Get this down in writing so they can read and sign it. This can help get everyone on the same page about when payments are due.
For example, you may mean payment is due 30 days from the time the project is completed and the customer may think it's 30 days from the invoice date.
It's critical to include this in your terms to clarify.
You don't want customers taking advantage of you because your terms aren't clear.
What About Invoice Factoring?
Let's say you're a vendor that uses invoice factoring to obtain working capital. If that's the case, then you can definitely benefit from early payment discounts.
It can help you to save more money. With this, you're able to use your unpaid invoices and transfer them into cash.
In most cases, factoring companies demand that you have a minimum of $30K in invoices per month.
You won't get in without this level of monthly revenue. Another option -- if you're a smaller vendor or just want something more flexible -- is to use accounts receivable financing.
It's important to note that invoice factoring can help you save more money than early payment discounts.
So what are some of the other discount methods businesses can use?
Let's check them out.
Discount for Strategic Customers
There are certain customers you want to charge strategically. And by this, we mean offering lower prices in exchange for more business.
Let's say you landed a short-term contract with a large company. And there's a high possibility for larger higher-paying projects in the future.
It'd be a great idea to offer them a deeper discount for their first contract just to prove yourself.
It's also a good idea to do this even when there's a slim chance of getting ongoing work. But only if adding their project/brand to your portfolio can help you market your business and land more clients.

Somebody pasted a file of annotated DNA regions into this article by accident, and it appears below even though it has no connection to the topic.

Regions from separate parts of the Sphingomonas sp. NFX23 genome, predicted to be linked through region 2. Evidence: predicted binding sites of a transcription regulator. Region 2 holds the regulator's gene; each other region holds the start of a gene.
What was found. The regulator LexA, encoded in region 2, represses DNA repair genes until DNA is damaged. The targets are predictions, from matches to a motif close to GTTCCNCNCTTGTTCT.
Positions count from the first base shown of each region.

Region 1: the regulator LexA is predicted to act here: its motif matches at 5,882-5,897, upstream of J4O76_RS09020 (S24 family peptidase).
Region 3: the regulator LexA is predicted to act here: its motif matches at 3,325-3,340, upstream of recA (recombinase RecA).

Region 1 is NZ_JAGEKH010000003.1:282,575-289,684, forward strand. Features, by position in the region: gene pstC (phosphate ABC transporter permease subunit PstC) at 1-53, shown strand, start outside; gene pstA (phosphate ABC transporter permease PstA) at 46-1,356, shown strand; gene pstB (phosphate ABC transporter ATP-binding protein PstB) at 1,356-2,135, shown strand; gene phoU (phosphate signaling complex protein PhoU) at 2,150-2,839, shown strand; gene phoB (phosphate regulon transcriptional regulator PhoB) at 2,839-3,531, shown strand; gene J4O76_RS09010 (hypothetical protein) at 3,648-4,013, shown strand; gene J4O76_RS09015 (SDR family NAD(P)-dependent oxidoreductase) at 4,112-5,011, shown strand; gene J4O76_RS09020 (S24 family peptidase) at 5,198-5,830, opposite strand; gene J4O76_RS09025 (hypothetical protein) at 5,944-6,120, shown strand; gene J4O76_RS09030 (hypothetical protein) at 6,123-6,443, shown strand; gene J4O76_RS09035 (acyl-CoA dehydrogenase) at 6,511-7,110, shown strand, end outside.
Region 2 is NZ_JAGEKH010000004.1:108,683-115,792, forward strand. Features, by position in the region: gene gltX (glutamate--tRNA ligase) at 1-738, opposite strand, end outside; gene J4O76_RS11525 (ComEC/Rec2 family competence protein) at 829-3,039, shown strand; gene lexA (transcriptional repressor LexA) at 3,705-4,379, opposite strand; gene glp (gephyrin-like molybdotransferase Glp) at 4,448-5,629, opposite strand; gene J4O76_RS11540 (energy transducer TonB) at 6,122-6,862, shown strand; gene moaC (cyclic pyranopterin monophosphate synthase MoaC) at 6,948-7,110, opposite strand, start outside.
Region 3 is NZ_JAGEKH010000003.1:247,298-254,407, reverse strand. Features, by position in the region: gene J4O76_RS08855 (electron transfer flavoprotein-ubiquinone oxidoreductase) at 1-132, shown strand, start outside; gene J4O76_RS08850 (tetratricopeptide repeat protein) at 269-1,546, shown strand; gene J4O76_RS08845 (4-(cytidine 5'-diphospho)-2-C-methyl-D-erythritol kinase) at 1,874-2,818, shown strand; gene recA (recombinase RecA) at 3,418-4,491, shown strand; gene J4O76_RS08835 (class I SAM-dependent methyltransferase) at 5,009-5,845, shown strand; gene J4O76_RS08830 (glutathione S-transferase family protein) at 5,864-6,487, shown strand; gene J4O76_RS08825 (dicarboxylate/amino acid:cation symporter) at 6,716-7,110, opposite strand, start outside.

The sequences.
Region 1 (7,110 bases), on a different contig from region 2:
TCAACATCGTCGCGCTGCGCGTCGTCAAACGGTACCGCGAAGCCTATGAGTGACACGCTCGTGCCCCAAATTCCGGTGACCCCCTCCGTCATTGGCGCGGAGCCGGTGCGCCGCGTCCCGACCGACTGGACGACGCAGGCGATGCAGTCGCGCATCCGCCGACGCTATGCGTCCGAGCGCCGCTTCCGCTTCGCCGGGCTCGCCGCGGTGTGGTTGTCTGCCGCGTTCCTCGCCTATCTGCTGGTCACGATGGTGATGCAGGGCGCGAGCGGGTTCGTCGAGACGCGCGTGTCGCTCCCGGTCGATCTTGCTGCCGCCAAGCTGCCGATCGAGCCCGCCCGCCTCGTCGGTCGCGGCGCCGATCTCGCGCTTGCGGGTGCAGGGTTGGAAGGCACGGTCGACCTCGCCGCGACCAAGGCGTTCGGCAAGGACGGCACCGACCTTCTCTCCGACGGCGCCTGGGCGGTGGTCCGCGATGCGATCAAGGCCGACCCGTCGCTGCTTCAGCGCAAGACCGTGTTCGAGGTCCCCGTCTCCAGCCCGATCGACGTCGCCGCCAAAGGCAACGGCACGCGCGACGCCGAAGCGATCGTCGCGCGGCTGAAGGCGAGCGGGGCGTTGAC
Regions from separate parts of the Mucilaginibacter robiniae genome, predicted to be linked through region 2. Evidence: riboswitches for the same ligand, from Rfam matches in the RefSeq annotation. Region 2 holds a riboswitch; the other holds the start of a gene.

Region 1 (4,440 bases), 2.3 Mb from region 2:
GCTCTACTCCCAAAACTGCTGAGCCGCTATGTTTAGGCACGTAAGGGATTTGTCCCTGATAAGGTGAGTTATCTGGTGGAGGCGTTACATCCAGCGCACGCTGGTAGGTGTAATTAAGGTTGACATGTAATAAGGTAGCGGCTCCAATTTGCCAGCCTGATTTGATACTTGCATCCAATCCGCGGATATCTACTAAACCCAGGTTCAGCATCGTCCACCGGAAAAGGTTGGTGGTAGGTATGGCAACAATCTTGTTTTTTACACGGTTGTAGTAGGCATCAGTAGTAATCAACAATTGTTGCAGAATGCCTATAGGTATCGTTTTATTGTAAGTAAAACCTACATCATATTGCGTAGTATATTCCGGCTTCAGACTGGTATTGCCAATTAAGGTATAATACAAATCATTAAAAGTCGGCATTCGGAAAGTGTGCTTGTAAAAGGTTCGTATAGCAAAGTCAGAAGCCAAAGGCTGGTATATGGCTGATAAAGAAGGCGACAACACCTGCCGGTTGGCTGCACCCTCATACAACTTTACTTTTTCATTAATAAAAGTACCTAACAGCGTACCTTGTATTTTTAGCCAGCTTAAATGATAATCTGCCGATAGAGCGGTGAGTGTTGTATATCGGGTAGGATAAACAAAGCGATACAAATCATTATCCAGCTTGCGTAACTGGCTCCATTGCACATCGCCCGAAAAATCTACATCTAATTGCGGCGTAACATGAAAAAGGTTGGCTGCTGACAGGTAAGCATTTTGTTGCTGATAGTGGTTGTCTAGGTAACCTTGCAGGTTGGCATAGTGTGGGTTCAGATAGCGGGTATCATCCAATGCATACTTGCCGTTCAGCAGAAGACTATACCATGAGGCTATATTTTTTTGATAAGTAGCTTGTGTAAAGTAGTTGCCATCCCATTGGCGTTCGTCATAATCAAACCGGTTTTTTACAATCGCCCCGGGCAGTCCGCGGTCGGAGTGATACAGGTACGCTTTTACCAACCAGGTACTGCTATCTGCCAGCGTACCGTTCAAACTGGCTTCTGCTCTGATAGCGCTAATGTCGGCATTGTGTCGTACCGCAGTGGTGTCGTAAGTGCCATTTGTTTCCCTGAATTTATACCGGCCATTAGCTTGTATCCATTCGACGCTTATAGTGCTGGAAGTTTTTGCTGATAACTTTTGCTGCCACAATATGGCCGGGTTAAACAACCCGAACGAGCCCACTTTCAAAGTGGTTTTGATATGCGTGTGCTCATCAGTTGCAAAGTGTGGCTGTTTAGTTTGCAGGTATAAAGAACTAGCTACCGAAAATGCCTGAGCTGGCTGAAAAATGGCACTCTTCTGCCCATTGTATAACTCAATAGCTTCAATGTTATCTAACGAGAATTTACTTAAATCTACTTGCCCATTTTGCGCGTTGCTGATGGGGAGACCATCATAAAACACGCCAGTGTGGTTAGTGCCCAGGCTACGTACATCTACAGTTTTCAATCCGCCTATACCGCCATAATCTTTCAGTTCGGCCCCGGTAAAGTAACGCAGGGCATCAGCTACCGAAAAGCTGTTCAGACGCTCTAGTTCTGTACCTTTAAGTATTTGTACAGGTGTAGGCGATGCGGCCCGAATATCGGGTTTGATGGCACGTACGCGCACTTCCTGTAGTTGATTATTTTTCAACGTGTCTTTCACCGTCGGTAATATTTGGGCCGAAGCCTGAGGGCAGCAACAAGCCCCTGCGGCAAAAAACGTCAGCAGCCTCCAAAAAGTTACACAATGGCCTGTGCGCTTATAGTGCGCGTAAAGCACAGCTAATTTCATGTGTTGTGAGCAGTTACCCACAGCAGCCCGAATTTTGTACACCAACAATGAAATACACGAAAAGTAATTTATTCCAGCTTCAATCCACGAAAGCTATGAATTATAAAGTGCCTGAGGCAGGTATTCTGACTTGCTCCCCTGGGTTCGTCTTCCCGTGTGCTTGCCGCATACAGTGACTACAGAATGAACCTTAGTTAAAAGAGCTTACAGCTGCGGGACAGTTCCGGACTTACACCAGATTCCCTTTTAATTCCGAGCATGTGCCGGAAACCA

Discounts for Retaining Customers
If you're battling with customer retention, then it's a good idea to use discounts to prevent them from leaving.
These will typically come about through a negotiation process. So what you offer one customer will differ from the next.
For example, if you have a customer needing a set number of items per month, you can offer a bulk rate especially for them.
It's a good idea to use this method for larger customers who buy in large volumes. Otherwise, you're shooting your finances in the foot.
Discount for Instant Payment
This is the extreme version of the early payment discount. What makes this different is that you're asking customers to pay right away in exchange for a price cut.
If they don't, then they miss the "Deal of the day."
Doing this impulsively can get customers to react quickly to save money. So you wouldn't always offer this deal -- only at certain times.
This is an excellent way to increase cash flow for a month when things are slow or to offer incentives to customers to boost customer retention.
Discount for Future Purchase
Another way to get your customers returning is to offer a discount on a future purchase.
Somewhere on your invoice, you can include a visible coupon. For example, it can have the dashed lines to resemble an actual coupon.
Let them know to save the invoice or coupon code to receive the discount. It's a good idea to set a time limit on the discount, so it gets your customers to reorder soon.
Discount On a New Product
Have a new product in the pipeline or that recently launched? Then you can raise awareness by offering a discount to customers who'd be interested in purchasing it (based on their industry and purchasing history).
You can use the discount to entice customers to pre-order, If there's limited availability, you can mention this to create a sense of urgency.
Just place the promotion on your invoice so customers can plan ahead for their next purchase.
Tempting Customers with Enticing Discounts
As a business owner, you have to come up with smart and efficient ways to keep cash flowing in. If this means coming up with discounts -- then so be it.
Try using some of the above ideas to counter late-payers and flaky customers. It’s also advised that you find a reputable digital invoicing platform like invoicely to better manage payments owed.
Have other ideas for discounts to offer customers? Let us know about them in the comments!